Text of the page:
You may know M. Ward for his lithe, Grammy-nominated band She & Him, featuring Zooey Deschanel, or perhaps it’s from his indie side band, Monsters of Folk, in which Ward teams up with Bright Eyes’ Conor Oberst, My Morning Jacket’s Jim James (aka Yim Yames) and producer / musician Mike Mogis. Then there are others who follow M. Ward for, well, M. Ward. From Merge Records, Ward’s new solo album (and eighth studio recording), A Wasteland Companion, features 18 different musicians and, as a marked departure for Ward, was recorded in eight different studios throughout the United States. There are peaks of significance, and there are craggy expanses you wish you could bypass. There are even moments reminiscent of the glory days, when an M. Ward record was your soundtrack for a night of drinking Cabernet alone.

The first track on the album, “Clean Slate,” has a mellow, hollow sound—a rendition that harkens back to Post War (2006) and Transfiguration of Vincent (2003). Both this track and the title track carry that delta blues sound that echoes back to the style of Mississippi John Hurt. Perhaps “Clean Slate” is intended as a prologue to the rest of the tracks to come, or even Ward’s take on the album as a whole—a starting over.

However, the second track (and first single), “Primitive Girl,” plays in stark contrast to “Clean Slate” comprising an extremely poppy beat that lacks the lyrical melancholy Ward is often known for. Perhaps he’s just getting older, or maybe Ward has subconsciously adopted the airy sound of Deschanel (who lends her voice to two songs on the album, including “Me and My Shadow” and “Sweetheart”) into his personal sound. Regardless, it’s easy to take in and will surely appeal to a wide audience even though the lyrics fall flat: “She’s a primitive girl, she don’t like to boast, from her natural head to her natural toes.” These lines serve only the shallow purpose of accompanying the repetitive piano chords.

The two tracks featuring Deschanel’s harmonies, however, do encapsulate a few of the album’s finer moments. “Me and My Shadow” conjures up sounds of Post War and blends Ward’s old and new styles in a twangy, finger-picked backdrop. The track also solidifies itself as one of the better ones on the album when it introduces a distorted electric guitar towards the end and layers it with Ward singing, “You can keep this world; this world is not my home.”

“Sweetheart”—a Daniel Johnston cover, which along with “To Go Home” from Post War is one of the many notable Ward covers of Johnston—then departs from his normal brooding and plays around with a 50’s teen-pop vibe with doo-wop as inspiration. The overall effect is a song that is catchy and light-hearted (very Buddy Holly, Cadillacs and milkshakes) layered with the rougher acoustics of electric guitar riffs.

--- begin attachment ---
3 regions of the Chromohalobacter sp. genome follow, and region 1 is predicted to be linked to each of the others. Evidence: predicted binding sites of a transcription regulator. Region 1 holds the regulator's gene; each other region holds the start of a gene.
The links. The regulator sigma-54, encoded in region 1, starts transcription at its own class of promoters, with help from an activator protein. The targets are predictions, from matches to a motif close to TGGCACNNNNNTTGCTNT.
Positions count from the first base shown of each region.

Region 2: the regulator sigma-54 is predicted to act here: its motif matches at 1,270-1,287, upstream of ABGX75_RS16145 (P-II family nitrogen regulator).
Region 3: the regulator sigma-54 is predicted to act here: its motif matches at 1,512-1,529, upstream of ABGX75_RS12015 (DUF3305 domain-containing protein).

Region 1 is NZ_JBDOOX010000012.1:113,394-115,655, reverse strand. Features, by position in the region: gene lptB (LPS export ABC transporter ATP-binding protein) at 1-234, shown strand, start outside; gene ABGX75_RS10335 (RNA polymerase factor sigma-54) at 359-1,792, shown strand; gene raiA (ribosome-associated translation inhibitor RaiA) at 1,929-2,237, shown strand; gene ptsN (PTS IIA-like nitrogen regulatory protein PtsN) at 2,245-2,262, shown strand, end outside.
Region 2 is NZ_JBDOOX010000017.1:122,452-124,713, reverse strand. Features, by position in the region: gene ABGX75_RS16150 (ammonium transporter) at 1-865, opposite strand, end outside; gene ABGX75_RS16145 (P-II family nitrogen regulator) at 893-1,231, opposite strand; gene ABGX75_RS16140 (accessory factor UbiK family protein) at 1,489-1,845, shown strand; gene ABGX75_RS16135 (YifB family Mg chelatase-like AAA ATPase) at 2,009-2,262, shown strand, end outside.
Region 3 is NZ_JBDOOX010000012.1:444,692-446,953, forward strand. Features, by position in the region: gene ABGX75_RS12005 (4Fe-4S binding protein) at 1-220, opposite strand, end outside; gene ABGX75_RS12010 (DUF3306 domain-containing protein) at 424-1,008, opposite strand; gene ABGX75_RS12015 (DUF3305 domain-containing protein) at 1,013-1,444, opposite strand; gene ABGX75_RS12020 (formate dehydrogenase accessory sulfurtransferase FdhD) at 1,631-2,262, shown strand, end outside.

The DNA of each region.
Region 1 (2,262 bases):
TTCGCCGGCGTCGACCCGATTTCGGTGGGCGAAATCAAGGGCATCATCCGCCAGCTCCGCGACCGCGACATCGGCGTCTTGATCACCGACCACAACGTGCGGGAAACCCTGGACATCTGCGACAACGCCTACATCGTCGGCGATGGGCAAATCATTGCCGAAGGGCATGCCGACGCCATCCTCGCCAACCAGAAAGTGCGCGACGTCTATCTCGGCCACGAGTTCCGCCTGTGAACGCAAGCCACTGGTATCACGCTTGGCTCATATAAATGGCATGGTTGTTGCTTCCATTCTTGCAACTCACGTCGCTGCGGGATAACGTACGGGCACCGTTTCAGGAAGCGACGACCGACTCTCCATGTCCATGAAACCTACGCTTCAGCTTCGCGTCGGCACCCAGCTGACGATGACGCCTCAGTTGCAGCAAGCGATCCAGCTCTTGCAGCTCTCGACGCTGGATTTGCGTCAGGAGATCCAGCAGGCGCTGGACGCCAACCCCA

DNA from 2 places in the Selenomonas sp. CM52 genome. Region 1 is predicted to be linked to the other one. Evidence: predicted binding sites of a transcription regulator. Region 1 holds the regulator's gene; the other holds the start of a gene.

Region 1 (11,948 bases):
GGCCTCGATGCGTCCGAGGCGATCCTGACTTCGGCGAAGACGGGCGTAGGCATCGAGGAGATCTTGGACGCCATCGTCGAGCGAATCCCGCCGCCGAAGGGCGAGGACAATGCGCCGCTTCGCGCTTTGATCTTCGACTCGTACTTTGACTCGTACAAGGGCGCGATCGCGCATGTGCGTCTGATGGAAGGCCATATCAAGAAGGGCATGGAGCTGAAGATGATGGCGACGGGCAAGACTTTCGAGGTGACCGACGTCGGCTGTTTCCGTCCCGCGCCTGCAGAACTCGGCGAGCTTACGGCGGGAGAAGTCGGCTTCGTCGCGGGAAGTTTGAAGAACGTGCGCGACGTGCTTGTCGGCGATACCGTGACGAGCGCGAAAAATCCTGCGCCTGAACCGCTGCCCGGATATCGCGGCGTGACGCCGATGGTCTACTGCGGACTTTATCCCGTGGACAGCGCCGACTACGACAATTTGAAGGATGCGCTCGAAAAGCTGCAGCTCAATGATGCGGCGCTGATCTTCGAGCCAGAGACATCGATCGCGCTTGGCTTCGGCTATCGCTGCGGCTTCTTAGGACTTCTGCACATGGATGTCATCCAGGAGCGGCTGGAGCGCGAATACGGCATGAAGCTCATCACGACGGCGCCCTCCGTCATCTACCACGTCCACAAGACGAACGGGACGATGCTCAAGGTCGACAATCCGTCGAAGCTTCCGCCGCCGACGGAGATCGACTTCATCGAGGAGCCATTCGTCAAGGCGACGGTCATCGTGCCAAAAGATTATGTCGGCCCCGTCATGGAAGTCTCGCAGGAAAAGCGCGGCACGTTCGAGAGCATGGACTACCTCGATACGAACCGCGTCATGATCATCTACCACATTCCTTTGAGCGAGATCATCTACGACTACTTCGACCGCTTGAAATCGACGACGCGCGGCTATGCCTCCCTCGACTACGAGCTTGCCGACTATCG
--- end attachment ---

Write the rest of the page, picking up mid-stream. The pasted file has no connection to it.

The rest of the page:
Some of the standout tracks on the album include “Watch The Show” and “Crawl After You.” “Watch The Show” is narrative in nature and injects a bit of the darker M. Ward into the whole mix. The sound of Ward’s vocals are a bit eerie in their echoing quality and the poetry in the lyrics a bit anti-hero in mentality. But these elements only heighten the notion of this track being the peak in the album’s arc. “Crawl After You” features beautiful instrumentation, opening with an ethereal piano melody and then flowing into beautiful, swooning strings towards the end.

Ward wraps up the record with “Pure Joy,” which reconfirms the notion that this album may serve as a necessary and welcome return for the singer/musician. As Ward sings, “Thought I was falling into a deep depression, thinking all the mystery was gone, but now I’m coming up for air.”

Another Wasteland Companion offers a sneak peak at all of Ward’s personas. But with a total run-time of only 36 minutes, it’s a quick listen and lacks something to be desired. For any diehard fans, certain tracks will whet the appetite with a bluesy guitar and bar-room rasp. The album recognizes Ward’s inspirations, and for those who may have been introduced to him through his side projects, Ward offers upbeat, summery folk-pop tunes as companions. In the end, Ward continues to prove himself a great musician who knows his way around an instrument and has apparently mastered the perfect combination of strings and vocals that will pull at you even when you try to fight it.

Release Date: April 10, 2012

Label: Merge Records

Stars: 3 out of 5

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